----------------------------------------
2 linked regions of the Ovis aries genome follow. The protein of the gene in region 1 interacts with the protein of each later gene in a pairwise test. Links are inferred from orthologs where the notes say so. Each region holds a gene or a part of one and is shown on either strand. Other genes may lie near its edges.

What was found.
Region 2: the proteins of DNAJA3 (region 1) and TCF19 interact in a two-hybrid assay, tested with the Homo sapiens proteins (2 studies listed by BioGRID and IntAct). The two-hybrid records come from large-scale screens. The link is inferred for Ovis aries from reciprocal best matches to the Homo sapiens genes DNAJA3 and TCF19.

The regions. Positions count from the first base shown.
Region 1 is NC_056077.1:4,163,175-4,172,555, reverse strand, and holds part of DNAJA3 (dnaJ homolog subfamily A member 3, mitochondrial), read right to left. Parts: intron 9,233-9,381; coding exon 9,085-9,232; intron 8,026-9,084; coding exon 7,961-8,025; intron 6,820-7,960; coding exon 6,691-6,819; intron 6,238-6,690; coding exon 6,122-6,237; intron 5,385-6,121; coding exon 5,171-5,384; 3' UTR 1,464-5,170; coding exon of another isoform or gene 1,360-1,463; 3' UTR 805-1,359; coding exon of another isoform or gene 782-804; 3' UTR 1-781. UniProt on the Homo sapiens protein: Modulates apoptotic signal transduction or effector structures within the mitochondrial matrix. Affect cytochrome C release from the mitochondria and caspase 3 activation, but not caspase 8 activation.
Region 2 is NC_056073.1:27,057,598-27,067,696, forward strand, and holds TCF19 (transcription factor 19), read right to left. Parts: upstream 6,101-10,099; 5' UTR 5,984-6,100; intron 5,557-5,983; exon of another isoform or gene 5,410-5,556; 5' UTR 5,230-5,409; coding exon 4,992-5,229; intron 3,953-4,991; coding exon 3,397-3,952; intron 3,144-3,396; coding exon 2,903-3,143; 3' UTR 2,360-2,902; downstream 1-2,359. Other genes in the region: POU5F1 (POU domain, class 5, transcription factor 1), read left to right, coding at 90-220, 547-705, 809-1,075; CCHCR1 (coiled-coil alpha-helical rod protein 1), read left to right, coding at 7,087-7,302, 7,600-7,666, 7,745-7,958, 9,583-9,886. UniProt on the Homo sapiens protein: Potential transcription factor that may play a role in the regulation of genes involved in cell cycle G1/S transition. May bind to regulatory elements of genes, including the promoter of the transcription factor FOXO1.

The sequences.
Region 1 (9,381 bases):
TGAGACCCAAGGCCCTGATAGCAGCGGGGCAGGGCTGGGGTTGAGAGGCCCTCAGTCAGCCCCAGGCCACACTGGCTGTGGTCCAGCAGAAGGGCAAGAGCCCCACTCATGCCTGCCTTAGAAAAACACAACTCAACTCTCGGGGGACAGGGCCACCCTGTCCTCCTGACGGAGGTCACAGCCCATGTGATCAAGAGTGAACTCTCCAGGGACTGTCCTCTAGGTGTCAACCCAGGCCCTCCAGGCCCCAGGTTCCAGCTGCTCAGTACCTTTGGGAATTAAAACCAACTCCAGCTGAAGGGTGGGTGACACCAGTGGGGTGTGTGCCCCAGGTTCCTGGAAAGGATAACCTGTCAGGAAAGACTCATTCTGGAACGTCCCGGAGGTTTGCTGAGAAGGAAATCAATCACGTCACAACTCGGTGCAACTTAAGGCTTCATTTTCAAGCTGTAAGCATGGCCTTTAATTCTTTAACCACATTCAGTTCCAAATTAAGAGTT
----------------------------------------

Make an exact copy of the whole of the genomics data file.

2 linked regions of the Ovis aries genome follow. The protein of the gene in region 1 interacts with the protein of each later gene in a pairwise test. Links are inferred from orthologs where the notes say so. Each region holds a gene or a part of one and is shown on either strand. Other genes may lie near its edges.

What was found.
Region 2: the proteins of DNAJA3 (region 1) and TCF19 interact in a two-hybrid assay, tested with the Homo sapiens proteins (2 studies listed by BioGRID and IntAct). The two-hybrid records come from large-scale screens. The link is inferred for Ovis aries from reciprocal best matches to the Homo sapiens genes DNAJA3 and TCF19.

The regions. Positions count from the first base shown.
Region 1 is NC_056077.1:4,163,175-4,172,555, reverse strand, and holds part of DNAJA3 (dnaJ homolog subfamily A member 3, mitochondrial), read right to left. Parts: intron 9,233-9,381; coding exon 9,085-9,232; intron 8,026-9,084; coding exon 7,961-8,025; intron 6,820-7,960; coding exon 6,691-6,819; intron 6,238-6,690; coding exon 6,122-6,237; intron 5,385-6,121; coding exon 5,171-5,384; 3' UTR 1,464-5,170; coding exon of another isoform or gene 1,360-1,463; 3' UTR 805-1,359; coding exon of another isoform or gene 782-804; 3' UTR 1-781. UniProt on the Homo sapiens protein: Modulates apoptotic signal transduction or effector structures within the mitochondrial matrix. Affect cytochrome C release from the mitochondria and caspase 3 activation, but not caspase 8 activation.
Region 2 is NC_056073.1:27,057,598-27,067,696, forward strand, and holds TCF19 (transcription factor 19), read right to left. Parts: upstream 6,101-10,099; 5' UTR 5,984-6,100; intron 5,557-5,983; exon of another isoform or gene 5,410-5,556; 5' UTR 5,230-5,409; coding exon 4,992-5,229; intron 3,953-4,991; coding exon 3,397-3,952; intron 3,144-3,396; coding exon 2,903-3,143; 3' UTR 2,360-2,902; downstream 1-2,359. Other genes in the region: POU5F1 (POU domain, class 5, transcription factor 1), read left to right, coding at 90-220, 547-705, 809-1,075; CCHCR1 (coiled-coil alpha-helical rod protein 1), read left to right, coding at 7,087-7,302, 7,600-7,666, 7,745-7,958, 9,583-9,886. UniProt on the Homo sapiens protein: Potential transcription factor that may play a role in the regulation of genes involved in cell cycle G1/S transition. May bind to regulatory elements of genes, including the promoter of the transcription factor FOXO1.

The sequences.
Region 1 (9,381 bases):
TGAGACCCAAGGCCCTGATAGCAGCGGGGCAGGGCTGGGGTTGAGAGGCCCTCAGTCAGCCCCAGGCCACACTGGCTGTGGTCCAGCAGAAGGGCAAGAGCCCCACTCATGCCTGCCTTAGAAAAACACAACTCAACTCTCGGGGGACAGGGCCACCCTGTCCTCCTGACGGAGGTCACAGCCCATGTGATCAAGAGTGAACTCTCCAGGGACTGTCCTCTAGGTGTCAACCCAGGCCCTCCAGGCCCCAGGTTCCAGCTGCTCAGTACCTTTGGGAATTAAAACCAACTCCAGCTGAAGGGTGGGTGACACCAGTGGGGTGTGTGCCCCAGGTTCCTGGAAAGGATAACCTGTCAGGAAAGACTCATTCTGGAACGTCCCGGAGGTTTGCTGAGAAGGAAATCAATCACGTCACAACTCGGTGCAACTTAAGGCTTCATTTTCAAGCTGTAAGCATGGCCTTTAATTCTTTAACCACATTCAGTTCCAAATTAAGAGTT